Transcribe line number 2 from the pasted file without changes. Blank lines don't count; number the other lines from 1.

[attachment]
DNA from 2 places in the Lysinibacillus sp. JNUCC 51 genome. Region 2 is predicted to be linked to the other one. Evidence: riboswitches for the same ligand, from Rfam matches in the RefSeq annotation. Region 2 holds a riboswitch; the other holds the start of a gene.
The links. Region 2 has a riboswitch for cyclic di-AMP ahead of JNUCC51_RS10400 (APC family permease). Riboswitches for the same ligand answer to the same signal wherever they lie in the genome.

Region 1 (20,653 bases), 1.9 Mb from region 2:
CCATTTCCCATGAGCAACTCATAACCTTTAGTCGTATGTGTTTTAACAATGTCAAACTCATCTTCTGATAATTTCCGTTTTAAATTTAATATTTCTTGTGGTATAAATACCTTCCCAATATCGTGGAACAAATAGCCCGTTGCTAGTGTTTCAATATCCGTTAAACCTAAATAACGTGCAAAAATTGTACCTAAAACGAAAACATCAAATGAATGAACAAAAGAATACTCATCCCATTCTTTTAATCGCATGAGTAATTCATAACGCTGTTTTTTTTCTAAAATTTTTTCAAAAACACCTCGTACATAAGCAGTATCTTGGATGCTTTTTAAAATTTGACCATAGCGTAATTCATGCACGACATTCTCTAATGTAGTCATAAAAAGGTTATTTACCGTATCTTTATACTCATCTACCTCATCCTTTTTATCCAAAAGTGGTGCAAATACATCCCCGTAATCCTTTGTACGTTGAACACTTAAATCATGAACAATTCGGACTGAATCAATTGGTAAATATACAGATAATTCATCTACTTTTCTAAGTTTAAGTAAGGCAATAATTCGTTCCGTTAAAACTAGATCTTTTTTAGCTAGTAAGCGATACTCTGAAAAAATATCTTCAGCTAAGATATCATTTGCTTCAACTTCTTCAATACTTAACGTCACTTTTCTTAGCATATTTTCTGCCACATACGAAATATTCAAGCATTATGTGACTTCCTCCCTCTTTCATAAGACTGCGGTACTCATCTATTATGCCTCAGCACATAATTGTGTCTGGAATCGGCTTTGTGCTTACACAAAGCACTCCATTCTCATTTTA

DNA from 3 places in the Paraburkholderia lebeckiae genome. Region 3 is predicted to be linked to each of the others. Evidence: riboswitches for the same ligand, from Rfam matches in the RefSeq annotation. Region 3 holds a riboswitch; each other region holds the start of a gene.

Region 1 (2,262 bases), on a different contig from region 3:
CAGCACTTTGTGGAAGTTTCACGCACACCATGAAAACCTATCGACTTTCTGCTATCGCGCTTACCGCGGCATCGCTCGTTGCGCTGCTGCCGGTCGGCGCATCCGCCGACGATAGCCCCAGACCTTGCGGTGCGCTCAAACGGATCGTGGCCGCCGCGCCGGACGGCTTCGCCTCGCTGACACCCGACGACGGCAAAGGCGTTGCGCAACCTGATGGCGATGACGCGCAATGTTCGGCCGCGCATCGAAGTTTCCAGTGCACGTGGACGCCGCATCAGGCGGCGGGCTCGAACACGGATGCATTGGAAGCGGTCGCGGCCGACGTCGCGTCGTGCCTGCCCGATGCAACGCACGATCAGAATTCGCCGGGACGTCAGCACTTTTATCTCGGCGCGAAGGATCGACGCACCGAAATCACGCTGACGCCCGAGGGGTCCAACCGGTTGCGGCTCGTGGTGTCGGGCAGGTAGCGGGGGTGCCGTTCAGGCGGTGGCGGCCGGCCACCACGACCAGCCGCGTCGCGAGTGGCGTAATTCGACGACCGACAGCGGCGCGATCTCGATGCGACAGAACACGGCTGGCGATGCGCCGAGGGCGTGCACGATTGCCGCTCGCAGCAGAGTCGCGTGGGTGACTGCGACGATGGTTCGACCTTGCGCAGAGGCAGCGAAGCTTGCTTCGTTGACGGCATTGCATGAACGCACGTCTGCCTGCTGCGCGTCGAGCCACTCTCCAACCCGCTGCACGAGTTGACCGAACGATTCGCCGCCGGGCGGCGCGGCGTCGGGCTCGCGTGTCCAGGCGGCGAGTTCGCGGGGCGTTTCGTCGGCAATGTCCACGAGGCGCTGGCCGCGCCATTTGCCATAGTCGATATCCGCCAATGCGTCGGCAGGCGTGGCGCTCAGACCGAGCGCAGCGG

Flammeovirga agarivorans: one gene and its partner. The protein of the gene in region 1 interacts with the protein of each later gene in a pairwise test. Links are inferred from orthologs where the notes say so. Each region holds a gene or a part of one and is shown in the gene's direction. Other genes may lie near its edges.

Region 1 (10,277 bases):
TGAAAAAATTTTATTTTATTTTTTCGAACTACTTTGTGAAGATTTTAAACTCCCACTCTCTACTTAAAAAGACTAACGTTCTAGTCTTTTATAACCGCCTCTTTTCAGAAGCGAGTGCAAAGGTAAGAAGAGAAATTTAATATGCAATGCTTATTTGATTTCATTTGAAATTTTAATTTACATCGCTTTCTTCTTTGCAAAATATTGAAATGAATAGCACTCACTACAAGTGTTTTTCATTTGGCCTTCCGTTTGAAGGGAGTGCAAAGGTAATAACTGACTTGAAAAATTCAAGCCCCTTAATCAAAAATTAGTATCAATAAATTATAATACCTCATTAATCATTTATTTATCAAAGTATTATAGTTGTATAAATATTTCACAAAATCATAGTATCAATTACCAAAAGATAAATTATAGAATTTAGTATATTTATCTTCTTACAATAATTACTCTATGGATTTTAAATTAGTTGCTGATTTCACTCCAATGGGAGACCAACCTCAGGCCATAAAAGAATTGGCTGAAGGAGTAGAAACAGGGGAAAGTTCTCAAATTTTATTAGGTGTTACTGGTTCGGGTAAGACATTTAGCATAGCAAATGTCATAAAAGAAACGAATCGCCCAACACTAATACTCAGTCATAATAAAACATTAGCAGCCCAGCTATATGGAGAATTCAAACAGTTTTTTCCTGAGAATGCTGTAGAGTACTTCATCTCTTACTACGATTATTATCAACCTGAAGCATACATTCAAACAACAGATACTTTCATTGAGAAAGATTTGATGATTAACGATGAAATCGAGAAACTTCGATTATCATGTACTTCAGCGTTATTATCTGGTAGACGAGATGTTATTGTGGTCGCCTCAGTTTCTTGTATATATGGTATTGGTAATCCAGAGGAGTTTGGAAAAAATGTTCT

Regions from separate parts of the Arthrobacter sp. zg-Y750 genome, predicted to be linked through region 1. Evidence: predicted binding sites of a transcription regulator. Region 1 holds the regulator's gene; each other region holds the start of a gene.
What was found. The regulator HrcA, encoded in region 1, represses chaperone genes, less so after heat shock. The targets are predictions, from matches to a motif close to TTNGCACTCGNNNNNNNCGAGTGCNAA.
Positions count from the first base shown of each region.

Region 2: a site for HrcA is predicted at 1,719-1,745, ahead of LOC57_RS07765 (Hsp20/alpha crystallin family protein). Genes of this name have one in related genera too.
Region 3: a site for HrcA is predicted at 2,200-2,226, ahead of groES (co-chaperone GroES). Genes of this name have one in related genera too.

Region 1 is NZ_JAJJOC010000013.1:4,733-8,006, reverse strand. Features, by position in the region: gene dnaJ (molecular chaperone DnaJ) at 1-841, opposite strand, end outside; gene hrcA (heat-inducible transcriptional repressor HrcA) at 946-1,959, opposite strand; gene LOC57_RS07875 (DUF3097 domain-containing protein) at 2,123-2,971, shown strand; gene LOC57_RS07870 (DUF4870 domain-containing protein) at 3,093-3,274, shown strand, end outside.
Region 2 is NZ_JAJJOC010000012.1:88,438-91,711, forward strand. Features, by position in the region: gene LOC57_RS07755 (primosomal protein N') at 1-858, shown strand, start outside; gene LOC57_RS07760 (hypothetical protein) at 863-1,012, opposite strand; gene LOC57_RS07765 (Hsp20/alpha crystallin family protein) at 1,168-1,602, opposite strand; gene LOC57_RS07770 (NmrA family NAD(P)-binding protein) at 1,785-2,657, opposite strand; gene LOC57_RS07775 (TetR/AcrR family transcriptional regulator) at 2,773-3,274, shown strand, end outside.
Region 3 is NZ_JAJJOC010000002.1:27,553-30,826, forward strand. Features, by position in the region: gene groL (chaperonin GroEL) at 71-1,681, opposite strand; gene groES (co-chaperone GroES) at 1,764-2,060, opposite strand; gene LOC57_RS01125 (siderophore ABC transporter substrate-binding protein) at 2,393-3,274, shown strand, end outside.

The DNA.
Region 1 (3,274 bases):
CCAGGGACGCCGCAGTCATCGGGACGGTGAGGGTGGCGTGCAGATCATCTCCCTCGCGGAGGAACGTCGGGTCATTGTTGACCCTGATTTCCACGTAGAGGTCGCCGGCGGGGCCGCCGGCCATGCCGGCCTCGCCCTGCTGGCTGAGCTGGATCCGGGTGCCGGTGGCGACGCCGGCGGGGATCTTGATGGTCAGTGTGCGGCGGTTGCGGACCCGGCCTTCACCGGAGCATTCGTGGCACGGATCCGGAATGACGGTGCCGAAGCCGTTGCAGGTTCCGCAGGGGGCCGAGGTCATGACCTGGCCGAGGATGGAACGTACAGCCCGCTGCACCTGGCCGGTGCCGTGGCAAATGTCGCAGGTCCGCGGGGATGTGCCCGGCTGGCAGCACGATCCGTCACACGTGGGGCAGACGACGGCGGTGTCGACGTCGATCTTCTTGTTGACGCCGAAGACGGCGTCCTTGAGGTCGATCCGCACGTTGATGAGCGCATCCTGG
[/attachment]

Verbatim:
The links. Region 2 has a riboswitch for cyclic di-AMP ahead of JNUCC51_RS10400 (APC family permease). Riboswitches for the same ligand answer to the same signal wherever they lie in the genome.